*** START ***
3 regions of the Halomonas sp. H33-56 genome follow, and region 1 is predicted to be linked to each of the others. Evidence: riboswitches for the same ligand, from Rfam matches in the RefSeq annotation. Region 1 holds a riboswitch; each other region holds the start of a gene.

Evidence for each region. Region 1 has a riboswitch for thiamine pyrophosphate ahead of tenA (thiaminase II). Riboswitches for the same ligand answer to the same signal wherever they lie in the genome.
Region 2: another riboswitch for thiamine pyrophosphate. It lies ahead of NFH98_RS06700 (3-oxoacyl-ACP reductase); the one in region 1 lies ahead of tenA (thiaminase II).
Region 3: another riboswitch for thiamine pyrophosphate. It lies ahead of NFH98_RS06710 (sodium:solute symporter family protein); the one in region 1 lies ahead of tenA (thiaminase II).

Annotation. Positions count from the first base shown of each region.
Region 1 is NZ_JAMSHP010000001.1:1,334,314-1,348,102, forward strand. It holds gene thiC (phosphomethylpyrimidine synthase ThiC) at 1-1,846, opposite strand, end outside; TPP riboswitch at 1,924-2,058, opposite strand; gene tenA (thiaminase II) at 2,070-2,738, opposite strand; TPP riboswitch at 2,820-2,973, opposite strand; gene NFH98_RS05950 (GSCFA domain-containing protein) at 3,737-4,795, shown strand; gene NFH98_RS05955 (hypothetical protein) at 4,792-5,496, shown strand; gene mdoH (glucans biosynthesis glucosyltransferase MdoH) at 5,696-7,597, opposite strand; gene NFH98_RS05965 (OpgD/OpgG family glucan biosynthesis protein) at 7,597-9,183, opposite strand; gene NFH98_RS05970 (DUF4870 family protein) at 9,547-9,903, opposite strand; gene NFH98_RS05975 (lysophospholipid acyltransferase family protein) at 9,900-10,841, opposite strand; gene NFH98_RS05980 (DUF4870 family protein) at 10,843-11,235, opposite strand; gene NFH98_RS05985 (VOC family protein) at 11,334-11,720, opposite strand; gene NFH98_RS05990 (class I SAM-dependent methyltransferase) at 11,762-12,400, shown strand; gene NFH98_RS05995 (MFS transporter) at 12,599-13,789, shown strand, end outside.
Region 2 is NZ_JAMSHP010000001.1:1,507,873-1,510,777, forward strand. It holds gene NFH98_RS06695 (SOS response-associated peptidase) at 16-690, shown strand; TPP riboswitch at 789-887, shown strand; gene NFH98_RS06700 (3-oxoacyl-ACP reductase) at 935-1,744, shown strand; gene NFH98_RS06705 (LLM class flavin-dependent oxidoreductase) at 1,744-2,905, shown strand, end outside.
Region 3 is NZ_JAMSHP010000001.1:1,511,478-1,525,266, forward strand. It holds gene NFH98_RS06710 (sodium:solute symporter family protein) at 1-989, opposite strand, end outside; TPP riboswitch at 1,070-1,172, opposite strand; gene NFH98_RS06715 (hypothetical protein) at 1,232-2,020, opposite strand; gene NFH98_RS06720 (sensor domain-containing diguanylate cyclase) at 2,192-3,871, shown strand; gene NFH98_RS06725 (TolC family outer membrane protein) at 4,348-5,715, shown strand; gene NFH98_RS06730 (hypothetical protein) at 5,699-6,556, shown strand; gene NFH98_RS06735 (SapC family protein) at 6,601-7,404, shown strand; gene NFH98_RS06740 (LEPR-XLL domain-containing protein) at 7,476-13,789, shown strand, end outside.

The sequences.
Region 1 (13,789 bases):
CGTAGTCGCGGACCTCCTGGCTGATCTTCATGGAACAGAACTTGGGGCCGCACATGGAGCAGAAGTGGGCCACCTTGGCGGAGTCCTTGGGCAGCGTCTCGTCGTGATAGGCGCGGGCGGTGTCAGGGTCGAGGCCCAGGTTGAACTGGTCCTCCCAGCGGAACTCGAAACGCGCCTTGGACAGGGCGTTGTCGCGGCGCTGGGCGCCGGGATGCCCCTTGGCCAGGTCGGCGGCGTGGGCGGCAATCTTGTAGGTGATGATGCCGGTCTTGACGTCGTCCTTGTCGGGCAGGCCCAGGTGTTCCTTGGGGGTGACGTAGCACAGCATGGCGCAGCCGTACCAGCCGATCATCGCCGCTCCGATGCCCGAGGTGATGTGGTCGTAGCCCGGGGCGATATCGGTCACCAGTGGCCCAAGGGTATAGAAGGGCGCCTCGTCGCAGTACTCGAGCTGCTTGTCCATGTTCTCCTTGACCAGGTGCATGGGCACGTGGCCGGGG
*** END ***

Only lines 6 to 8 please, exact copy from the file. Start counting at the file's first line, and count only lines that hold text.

Region 1 is NZ_JAMSHP010000001.1:1,334,314-1,348,102, forward strand. It holds gene thiC (phosphomethylpyrimidine synthase ThiC) at 1-1,846, opposite strand, end outside; TPP riboswitch at 1,924-2,058, opposite strand; gene tenA (thiaminase II) at 2,070-2,738, opposite strand; TPP riboswitch at 2,820-2,973, opposite strand; gene NFH98_RS05950 (GSCFA domain-containing protein) at 3,737-4,795, shown strand; gene NFH98_RS05955 (hypothetical protein) at 4,792-5,496, shown strand; gene mdoH (glucans biosynthesis glucosyltransferase MdoH) at 5,696-7,597, opposite strand; gene NFH98_RS05965 (OpgD/OpgG family glucan biosynthesis protein) at 7,597-9,183, opposite strand; gene NFH98_RS05970 (DUF4870 family protein) at 9,547-9,903, opposite strand; gene NFH98_RS05975 (lysophospholipid acyltransferase family protein) at 9,900-10,841, opposite strand; gene NFH98_RS05980 (DUF4870 family protein) at 10,843-11,235, opposite strand; gene NFH98_RS05985 (VOC family protein) at 11,334-11,720, opposite strand; gene NFH98_RS05990 (class I SAM-dependent methyltransferase) at 11,762-12,400, shown strand; gene NFH98_RS05995 (MFS transporter) at 12,599-13,789, shown strand, end outside.
Region 2 is NZ_JAMSHP010000001.1:1,507,873-1,510,777, forward strand. It holds gene NFH98_RS06695 (SOS response-associated peptidase) at 16-690, shown strand; TPP riboswitch at 789-887, shown strand; gene NFH98_RS06700 (3-oxoacyl-ACP reductase) at 935-1,744, shown strand; gene NFH98_RS06705 (LLM class flavin-dependent oxidoreductase) at 1,744-2,905, shown strand, end outside.
Region 3 is NZ_JAMSHP010000001.1:1,511,478-1,525,266, forward strand. It holds gene NFH98_RS06710 (sodium:solute symporter family protein) at 1-989, opposite strand, end outside; TPP riboswitch at 1,070-1,172, opposite strand; gene NFH98_RS06715 (hypothetical protein) at 1,232-2,020, opposite strand; gene NFH98_RS06720 (sensor domain-containing diguanylate cyclase) at 2,192-3,871, shown strand; gene NFH98_RS06725 (TolC family outer membrane protein) at 4,348-5,715, shown strand; gene NFH98_RS06730 (hypothetical protein) at 5,699-6,556, shown strand; gene NFH98_RS06735 (SapC family protein) at 6,601-7,404, shown strand; gene NFH98_RS06740 (LEPR-XLL domain-containing protein) at 7,476-13,789, shown strand, end outside.